As the COVID metrics continue to improve, the percentage of workers at New Jersey long term care and assisted living facilities getting vaccinated is on the rise.

Seven weeks ago only 56% of long term care workers had received a vaccine, but during the Wednesday coronavirus update in Trenton, Health Commissioner Judith Persichilli said the latest data shows 64.7% of those employees have now been vaccinated.

“So that is going up every week,” she said. “I have to say that the owners, the managers, the union leaders we’ve been on calls with have been very responsive in trying to get the staff fully vaccinated.”

She said while having almost 65% of long term care employees vaccinated is good, efforts will continue to push that number higher.

“70% is not a magic number but it’s certainly a number that we feel anything above that is really excellent. I think we’ll get there," she said.

The goal announced by state officials months ago is to have 70% of the adult population of New Jersey vaccinated by the end of June.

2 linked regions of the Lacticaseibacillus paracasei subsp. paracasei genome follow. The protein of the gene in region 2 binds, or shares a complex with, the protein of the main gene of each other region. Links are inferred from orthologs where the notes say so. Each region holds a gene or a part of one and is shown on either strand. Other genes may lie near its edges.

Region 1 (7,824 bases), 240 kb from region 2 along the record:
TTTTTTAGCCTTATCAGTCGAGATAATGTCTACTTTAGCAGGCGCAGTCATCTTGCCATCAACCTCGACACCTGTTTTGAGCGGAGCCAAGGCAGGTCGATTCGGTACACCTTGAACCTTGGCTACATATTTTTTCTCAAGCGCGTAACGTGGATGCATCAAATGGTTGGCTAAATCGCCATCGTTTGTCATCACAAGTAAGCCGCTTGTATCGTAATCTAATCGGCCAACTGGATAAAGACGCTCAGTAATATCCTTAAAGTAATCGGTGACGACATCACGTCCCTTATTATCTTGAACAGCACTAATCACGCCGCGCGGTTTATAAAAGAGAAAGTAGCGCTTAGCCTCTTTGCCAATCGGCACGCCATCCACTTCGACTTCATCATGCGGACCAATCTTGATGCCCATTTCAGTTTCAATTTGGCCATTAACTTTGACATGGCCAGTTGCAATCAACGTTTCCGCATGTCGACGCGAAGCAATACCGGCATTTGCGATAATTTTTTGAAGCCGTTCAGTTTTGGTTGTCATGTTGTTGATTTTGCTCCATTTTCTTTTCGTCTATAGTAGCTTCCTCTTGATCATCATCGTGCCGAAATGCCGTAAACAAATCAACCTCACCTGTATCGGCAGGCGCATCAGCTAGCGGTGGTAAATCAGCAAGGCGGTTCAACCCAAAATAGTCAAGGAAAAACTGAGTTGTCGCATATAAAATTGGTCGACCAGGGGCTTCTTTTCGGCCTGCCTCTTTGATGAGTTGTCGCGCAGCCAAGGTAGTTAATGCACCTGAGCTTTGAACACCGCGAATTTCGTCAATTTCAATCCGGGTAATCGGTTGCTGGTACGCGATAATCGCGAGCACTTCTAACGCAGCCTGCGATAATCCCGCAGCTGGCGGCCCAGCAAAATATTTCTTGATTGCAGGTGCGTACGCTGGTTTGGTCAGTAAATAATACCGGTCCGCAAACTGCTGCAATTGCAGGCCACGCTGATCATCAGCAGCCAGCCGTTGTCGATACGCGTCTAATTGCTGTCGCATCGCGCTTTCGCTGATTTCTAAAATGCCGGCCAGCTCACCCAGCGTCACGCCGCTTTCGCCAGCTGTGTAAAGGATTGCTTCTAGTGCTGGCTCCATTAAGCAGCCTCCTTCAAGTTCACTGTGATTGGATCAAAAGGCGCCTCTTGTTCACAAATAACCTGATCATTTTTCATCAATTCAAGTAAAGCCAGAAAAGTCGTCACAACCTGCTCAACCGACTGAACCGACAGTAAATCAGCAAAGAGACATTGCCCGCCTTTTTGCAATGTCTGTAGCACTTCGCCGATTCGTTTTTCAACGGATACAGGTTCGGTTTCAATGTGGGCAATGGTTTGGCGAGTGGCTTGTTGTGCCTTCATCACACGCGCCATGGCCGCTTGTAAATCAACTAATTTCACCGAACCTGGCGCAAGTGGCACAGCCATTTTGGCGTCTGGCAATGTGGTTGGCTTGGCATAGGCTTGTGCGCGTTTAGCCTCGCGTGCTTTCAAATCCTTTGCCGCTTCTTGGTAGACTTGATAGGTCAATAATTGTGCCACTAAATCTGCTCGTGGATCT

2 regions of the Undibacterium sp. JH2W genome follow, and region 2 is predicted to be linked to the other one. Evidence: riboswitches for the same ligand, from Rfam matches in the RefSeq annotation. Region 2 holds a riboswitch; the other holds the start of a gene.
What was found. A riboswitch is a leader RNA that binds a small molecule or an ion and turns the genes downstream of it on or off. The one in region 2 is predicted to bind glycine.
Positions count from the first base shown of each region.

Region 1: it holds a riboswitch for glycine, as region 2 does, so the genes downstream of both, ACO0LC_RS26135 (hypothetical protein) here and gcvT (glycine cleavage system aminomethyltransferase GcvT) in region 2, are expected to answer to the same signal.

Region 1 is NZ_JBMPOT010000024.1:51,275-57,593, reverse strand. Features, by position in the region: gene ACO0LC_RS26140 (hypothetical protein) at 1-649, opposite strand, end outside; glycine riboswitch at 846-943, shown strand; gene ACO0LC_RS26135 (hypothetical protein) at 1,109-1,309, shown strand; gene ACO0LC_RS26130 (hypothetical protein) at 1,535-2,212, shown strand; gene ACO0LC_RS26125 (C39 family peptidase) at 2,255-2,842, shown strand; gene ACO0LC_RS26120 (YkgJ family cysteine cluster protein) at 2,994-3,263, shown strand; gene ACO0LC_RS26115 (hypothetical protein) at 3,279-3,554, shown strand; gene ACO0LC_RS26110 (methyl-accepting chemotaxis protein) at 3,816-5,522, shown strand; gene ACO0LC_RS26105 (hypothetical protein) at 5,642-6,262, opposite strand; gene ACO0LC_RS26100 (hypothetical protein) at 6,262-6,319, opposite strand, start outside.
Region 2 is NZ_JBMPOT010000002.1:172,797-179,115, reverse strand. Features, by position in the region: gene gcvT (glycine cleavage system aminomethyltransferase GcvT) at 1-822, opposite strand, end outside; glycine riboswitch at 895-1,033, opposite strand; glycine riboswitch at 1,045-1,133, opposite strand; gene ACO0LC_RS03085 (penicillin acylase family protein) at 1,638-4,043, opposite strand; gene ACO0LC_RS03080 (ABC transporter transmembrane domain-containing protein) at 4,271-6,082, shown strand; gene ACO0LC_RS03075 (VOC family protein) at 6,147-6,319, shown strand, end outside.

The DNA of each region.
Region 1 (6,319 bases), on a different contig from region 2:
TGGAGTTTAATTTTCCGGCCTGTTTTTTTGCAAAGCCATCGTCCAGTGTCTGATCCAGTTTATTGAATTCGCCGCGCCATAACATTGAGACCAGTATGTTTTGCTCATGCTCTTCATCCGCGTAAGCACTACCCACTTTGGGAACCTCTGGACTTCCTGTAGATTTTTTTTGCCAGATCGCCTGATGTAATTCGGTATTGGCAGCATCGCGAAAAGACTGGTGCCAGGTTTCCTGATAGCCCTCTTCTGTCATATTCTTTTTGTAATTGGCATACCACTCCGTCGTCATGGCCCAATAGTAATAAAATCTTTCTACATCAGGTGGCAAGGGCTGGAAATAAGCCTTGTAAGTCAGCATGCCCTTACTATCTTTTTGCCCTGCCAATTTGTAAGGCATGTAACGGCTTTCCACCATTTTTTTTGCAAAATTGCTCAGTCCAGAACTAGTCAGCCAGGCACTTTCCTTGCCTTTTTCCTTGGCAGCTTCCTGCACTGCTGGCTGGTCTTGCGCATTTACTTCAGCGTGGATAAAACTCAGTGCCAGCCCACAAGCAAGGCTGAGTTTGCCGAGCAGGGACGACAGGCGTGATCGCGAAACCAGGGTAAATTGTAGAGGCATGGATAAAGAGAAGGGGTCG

Persichilli said some long term care workers have been hesitant to get a new type of vaccination (the Pfizer and Moderna vaccines are mRNA vaccines) or confused by rumors that the vaccine was not safe.

She noted the effectiveness of the vaccine has been clearly demonstrated, especially in nursing homes, where 86.3% of residents have now been vaccinated.

Persichilli pointed out back in January the Health Department was reporting COVID outbreaks in 450 to 460 long term care and assisted living facilities every week, but right now there are only 52 active outbreaks.

“An active outbreak is 1 positive case,” she said, “either in staff or a resident.”

She explained an active outbreak case at a facility could have started 3 or 4 months ago, because it takes 28 consecutive days of COVID free activity to “clear” active outbreak status.

Gov. Phil Murphy said the focus on vaccinations in long-term care facilities is important because this is where many of the state’s most vulnerable residents live.

“We’re not trying to vilify the staff but it is important that there is a plan at each one of these facilities," he said. "And the numbers are proving that things are going in the right direction, thankfully."

You can contact reporter David Matthau at David.Matthau@townsquaremedia.com

Check Out the Best-Selling Album From the Year You Graduated High School

Do you remember the top album from the year you graduated high school? Stacker analyzed Billboard data to determine just that, looking at the best-selling album from every year going all the way back to 1956. Sales data is included only from 1992 onward when Nielsen's SoundScan began gathering computerized figures.

Going in chronological order from 1956 to 2020, we present the best-selling album from the year you graduated high school.